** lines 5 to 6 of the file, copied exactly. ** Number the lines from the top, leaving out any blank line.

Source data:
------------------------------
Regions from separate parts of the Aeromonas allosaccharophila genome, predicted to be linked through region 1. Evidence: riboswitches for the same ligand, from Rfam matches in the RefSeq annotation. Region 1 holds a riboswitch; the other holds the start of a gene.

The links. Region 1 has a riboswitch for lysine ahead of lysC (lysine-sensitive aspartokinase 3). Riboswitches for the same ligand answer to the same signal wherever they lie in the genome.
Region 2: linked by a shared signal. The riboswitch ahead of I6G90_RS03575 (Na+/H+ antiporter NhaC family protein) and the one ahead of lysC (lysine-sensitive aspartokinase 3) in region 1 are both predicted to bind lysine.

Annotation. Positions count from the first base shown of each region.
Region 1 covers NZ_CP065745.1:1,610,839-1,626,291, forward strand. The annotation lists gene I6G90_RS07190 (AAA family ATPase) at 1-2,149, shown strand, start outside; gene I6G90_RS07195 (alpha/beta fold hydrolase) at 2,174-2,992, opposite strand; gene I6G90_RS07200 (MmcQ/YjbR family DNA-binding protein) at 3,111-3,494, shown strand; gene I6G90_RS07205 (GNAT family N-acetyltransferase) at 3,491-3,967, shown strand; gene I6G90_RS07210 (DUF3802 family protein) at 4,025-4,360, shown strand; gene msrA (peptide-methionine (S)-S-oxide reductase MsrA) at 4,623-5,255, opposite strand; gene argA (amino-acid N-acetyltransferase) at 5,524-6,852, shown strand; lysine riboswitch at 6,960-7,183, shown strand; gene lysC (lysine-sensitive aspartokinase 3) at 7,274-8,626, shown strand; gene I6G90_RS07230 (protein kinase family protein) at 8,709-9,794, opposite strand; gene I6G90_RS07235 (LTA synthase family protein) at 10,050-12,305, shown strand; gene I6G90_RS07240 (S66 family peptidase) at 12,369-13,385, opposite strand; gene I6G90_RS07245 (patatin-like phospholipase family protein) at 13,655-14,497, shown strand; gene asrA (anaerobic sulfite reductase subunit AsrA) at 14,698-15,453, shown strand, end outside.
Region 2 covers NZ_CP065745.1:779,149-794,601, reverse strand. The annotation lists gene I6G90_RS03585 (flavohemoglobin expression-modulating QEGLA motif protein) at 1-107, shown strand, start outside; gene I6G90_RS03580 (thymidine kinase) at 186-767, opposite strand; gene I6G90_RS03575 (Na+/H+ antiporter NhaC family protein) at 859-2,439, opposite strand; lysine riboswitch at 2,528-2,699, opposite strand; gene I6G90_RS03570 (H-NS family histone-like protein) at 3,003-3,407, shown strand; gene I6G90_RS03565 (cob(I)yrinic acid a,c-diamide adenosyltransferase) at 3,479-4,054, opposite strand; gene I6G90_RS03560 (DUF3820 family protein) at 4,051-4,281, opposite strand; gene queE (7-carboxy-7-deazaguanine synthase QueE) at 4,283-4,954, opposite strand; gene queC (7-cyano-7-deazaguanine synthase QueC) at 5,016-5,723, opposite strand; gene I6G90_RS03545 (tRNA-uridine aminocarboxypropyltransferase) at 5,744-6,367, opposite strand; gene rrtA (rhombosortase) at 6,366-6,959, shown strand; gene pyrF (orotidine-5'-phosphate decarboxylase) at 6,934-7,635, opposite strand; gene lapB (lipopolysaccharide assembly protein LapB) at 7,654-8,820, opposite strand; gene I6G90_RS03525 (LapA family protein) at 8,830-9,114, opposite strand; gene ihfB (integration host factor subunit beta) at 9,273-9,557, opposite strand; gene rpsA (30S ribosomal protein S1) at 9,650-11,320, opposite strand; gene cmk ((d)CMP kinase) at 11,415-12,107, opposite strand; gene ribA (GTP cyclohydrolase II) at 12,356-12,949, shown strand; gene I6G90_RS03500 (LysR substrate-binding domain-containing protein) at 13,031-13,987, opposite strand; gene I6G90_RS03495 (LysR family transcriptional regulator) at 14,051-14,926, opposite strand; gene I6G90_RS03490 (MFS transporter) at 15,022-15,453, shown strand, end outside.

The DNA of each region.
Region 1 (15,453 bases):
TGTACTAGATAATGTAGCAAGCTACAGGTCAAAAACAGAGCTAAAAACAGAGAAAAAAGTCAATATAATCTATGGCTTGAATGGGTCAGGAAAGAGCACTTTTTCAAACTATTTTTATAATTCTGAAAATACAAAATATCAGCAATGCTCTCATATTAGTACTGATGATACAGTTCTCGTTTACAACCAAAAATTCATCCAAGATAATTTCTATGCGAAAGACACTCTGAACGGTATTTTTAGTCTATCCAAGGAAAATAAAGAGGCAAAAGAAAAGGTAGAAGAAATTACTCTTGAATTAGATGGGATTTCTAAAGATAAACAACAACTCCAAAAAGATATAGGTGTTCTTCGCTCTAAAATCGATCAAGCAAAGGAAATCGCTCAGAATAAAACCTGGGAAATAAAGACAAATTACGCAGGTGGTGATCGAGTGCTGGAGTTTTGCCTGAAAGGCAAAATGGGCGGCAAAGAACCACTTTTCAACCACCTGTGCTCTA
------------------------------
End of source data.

Region 1 covers NZ_CP065745.1:1,610,839-1,626,291, forward strand. The annotation lists gene I6G90_RS07190 (AAA family ATPase) at 1-2,149, shown strand, start outside; gene I6G90_RS07195 (alpha/beta fold hydrolase) at 2,174-2,992, opposite strand; gene I6G90_RS07200 (MmcQ/YjbR family DNA-binding protein) at 3,111-3,494, shown strand; gene I6G90_RS07205 (GNAT family N-acetyltransferase) at 3,491-3,967, shown strand; gene I6G90_RS07210 (DUF3802 family protein) at 4,025-4,360, shown strand; gene msrA (peptide-methionine (S)-S-oxide reductase MsrA) at 4,623-5,255, opposite strand; gene argA (amino-acid N-acetyltransferase) at 5,524-6,852, shown strand; lysine riboswitch at 6,960-7,183, shown strand; gene lysC (lysine-sensitive aspartokinase 3) at 7,274-8,626, shown strand; gene I6G90_RS07230 (protein kinase family protein) at 8,709-9,794, opposite strand; gene I6G90_RS07235 (LTA synthase family protein) at 10,050-12,305, shown strand; gene I6G90_RS07240 (S66 family peptidase) at 12,369-13,385, opposite strand; gene I6G90_RS07245 (patatin-like phospholipase family protein) at 13,655-14,497, shown strand; gene asrA (anaerobic sulfite reductase subunit AsrA) at 14,698-15,453, shown strand, end outside.
Region 2 covers NZ_CP065745.1:779,149-794,601, reverse strand. The annotation lists gene I6G90_RS03585 (flavohemoglobin expression-modulating QEGLA motif protein) at 1-107, shown strand, start outside; gene I6G90_RS03580 (thymidine kinase) at 186-767, opposite strand; gene I6G90_RS03575 (Na+/H+ antiporter NhaC family protein) at 859-2,439, opposite strand; lysine riboswitch at 2,528-2,699, opposite strand; gene I6G90_RS03570 (H-NS family histone-like protein) at 3,003-3,407, shown strand; gene I6G90_RS03565 (cob(I)yrinic acid a,c-diamide adenosyltransferase) at 3,479-4,054, opposite strand; gene I6G90_RS03560 (DUF3820 family protein) at 4,051-4,281, opposite strand; gene queE (7-carboxy-7-deazaguanine synthase QueE) at 4,283-4,954, opposite strand; gene queC (7-cyano-7-deazaguanine synthase QueC) at 5,016-5,723, opposite strand; gene I6G90_RS03545 (tRNA-uridine aminocarboxypropyltransferase) at 5,744-6,367, opposite strand; gene rrtA (rhombosortase) at 6,366-6,959, shown strand; gene pyrF (orotidine-5'-phosphate decarboxylase) at 6,934-7,635, opposite strand; gene lapB (lipopolysaccharide assembly protein LapB) at 7,654-8,820, opposite strand; gene I6G90_RS03525 (LapA family protein) at 8,830-9,114, opposite strand; gene ihfB (integration host factor subunit beta) at 9,273-9,557, opposite strand; gene rpsA (30S ribosomal protein S1) at 9,650-11,320, opposite strand; gene cmk ((d)CMP kinase) at 11,415-12,107, opposite strand; gene ribA (GTP cyclohydrolase II) at 12,356-12,949, shown strand; gene I6G90_RS03500 (LysR substrate-binding domain-containing protein) at 13,031-13,987, opposite strand; gene I6G90_RS03495 (LysR family transcriptional regulator) at 14,051-14,926, opposite strand; gene I6G90_RS03490 (MFS transporter) at 15,022-15,453, shown strand, end outside.